The horse presents its hind quarters to Fudd, a sign of courtship in many species, while Bugs coyly walks his/her fingers across the animal's buttcheek. Now a slave to his reproductive instincts, Fudd spins in place, flits his toes, and beckons the Valkyrie.


He takes the Valykrie in his arms, and a courtship/foreplay dance ensues


in which Bugs mounts a pole and tenses with ecstatic glee.


Bugs is now suddenly at the top of a mountain, lounging in repose and waiting for Fudd, who is still climbing


while Bugs keeps waiting, somewhat bored, for him to get there.


Fudd is proclaiming his love to Bugs/Brunhilde as he climbs.


Finally, Fudd reaches the top of the peak and embraces Bugs.


For a moment, it appears that they are at the top of the mountain together.


But just seconds into their ecstatic embrace, the helmet falls off of Bugs' head and bounces down the stairs. Fudd realizes--again, too late--that he has been deceived.


He is enraged, and vows revenge on the bunny/bitch who tricked him into this situation. Fudd races to the top of a mountain and calls down lightning strikes with his magic helmet.


Blinded again, this time by vengeance and bloodlust, Fudd races to a parapet to see the result of his assault. Now stripped of his costume, the body of Bugs Bunny lies on a rock, illuminated by a beam of light through the clouds.


A white liquid drips onto the rabbit


from a flower stem that curves and hangs above him.


Shocked to realization of the implications of a dead rabbit, Fudd is now fraught with anxiety. His former life of hunting and adventure is suddenly ended. He picks up Bugs's limp body and staggers forward into a blinding light to face an unknown future.


Just before the curtain drops, Bugs pops alive and asks, what did we expect, "a happy ending?" Given the overwhelming references to unintended pregnancy and impending fatherhood, the similarity to modern-day slang for a commitment-free erotic massage technique is assumed to be coincidental.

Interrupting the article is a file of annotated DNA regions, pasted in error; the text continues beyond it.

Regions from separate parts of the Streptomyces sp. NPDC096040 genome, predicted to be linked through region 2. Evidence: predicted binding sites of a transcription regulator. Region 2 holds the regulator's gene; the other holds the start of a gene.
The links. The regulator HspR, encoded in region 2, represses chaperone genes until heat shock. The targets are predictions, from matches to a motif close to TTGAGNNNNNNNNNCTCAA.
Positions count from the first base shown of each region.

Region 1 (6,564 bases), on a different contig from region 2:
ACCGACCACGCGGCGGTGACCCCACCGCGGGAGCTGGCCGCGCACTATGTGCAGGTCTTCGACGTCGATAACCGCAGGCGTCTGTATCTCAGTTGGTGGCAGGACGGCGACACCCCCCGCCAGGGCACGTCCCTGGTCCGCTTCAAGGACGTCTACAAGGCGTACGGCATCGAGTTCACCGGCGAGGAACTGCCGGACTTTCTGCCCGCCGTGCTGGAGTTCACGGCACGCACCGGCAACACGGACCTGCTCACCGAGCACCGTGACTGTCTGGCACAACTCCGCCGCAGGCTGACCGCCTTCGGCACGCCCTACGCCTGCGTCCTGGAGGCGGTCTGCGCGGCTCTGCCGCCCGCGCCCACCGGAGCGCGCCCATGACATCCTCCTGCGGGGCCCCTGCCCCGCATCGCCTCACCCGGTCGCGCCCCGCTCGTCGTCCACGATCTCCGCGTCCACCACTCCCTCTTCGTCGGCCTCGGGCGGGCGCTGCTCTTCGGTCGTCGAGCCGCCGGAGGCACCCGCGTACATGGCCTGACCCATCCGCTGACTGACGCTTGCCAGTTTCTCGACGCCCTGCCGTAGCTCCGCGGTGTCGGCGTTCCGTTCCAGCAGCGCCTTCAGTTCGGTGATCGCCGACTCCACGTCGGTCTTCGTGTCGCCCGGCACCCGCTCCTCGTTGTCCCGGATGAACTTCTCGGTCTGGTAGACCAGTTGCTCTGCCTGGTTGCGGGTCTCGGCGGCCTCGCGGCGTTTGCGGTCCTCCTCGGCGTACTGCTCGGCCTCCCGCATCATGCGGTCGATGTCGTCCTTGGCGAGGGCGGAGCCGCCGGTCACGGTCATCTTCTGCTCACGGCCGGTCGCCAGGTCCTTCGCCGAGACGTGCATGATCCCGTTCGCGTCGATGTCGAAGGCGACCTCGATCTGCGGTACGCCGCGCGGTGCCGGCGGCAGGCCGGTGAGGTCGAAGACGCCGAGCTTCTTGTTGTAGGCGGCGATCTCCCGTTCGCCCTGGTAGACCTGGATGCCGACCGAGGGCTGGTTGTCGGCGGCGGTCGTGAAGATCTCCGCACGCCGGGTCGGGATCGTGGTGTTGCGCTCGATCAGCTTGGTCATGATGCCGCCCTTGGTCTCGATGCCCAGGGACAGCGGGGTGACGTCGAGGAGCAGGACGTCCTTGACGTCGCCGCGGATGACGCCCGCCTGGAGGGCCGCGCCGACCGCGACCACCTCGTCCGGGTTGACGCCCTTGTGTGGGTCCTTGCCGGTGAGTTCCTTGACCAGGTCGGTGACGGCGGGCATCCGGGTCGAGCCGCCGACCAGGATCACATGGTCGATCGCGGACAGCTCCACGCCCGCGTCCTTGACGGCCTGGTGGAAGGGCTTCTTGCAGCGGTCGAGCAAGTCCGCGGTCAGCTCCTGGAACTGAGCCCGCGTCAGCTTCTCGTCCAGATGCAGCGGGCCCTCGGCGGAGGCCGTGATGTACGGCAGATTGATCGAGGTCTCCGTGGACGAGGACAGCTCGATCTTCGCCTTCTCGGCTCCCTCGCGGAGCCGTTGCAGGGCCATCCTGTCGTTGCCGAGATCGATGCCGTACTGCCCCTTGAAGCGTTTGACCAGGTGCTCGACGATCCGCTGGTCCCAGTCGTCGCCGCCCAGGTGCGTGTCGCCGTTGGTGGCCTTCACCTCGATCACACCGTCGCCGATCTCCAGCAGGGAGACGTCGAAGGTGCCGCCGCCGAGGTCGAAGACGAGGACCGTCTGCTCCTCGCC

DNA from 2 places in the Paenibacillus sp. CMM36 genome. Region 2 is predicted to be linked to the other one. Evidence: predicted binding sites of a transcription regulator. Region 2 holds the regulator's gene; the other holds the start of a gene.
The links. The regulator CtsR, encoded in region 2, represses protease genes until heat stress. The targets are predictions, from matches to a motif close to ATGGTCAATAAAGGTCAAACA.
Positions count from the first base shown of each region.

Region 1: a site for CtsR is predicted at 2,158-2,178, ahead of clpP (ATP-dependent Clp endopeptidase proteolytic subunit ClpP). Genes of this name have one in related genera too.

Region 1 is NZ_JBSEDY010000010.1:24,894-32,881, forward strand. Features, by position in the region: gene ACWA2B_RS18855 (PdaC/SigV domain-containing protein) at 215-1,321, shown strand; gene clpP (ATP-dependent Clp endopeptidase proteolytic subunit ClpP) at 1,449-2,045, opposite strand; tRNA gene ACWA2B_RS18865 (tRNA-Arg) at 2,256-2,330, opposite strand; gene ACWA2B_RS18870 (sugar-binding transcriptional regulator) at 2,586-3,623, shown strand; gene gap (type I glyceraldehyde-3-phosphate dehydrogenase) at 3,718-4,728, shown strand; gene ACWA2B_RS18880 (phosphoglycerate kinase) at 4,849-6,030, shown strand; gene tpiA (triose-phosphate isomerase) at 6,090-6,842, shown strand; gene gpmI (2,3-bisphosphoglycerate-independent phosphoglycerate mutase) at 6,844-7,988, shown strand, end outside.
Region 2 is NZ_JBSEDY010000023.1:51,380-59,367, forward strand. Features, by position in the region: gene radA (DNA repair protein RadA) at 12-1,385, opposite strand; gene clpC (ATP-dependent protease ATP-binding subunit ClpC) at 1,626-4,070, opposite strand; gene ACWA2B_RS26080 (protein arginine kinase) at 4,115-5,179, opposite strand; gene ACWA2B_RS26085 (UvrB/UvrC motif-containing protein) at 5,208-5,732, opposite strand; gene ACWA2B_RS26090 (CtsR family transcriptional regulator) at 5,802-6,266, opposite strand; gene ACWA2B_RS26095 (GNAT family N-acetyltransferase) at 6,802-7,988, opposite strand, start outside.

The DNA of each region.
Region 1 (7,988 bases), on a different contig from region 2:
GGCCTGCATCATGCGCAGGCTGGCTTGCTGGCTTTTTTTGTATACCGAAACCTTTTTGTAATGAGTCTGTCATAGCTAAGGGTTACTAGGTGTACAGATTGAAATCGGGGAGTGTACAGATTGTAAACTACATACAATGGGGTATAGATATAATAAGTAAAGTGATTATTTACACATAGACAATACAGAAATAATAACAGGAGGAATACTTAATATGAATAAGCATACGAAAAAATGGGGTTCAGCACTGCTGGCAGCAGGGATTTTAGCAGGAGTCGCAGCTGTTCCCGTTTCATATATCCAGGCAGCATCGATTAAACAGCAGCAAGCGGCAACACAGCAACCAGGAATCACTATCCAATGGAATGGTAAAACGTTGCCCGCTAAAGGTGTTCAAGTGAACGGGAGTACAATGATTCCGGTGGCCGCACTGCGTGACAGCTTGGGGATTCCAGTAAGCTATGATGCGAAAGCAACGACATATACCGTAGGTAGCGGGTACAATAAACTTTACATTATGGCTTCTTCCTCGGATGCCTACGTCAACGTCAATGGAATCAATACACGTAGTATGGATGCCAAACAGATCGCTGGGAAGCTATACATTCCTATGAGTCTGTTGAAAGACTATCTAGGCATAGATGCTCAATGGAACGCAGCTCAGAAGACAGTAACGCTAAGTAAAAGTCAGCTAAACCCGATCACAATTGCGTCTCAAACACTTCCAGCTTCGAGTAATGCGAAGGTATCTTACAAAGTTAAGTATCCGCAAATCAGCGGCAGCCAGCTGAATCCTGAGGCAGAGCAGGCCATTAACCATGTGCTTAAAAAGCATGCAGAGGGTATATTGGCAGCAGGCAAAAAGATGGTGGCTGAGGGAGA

So. What's your analysis?


Uh, Greg? Is the six weeks still not up yet?

[lol, that's one reading I hadn't thought of -ed.]

Well, yes, the pronged phallus was pretty disconcerting. I also initially thought that Bugs' entry was on a unicorn, not just a horse - either way, a pretty virginal symbol.

Oh, my goodness. You know, I haven't seen that cartoon in years. Thanks for the screen caps.

I'll give you the phallic symbolizing, magic helmet part, but I'm not sure if we're talking about man's reluctance.

Here's my take - Guy's, make darn sure that you're not lusting after a cross-dresser or a confused female. And I'm not saying that just because my ex-wife is now married to another woman in San Francisco. Well....maybe I am.

To be fair, 'What's Opera Doc?' is an interpretation/compilation of Wagner's works.

I'd say any sexual symbolism is not so much a Freudian critique of Chuck Jones, but Chuck Jones critique of the 'barbaric' masculinity/sexuality he associated with the operas of Richard Wagner.

So, I wouldn't think of Chuck Jones as particularly repressed in his direction.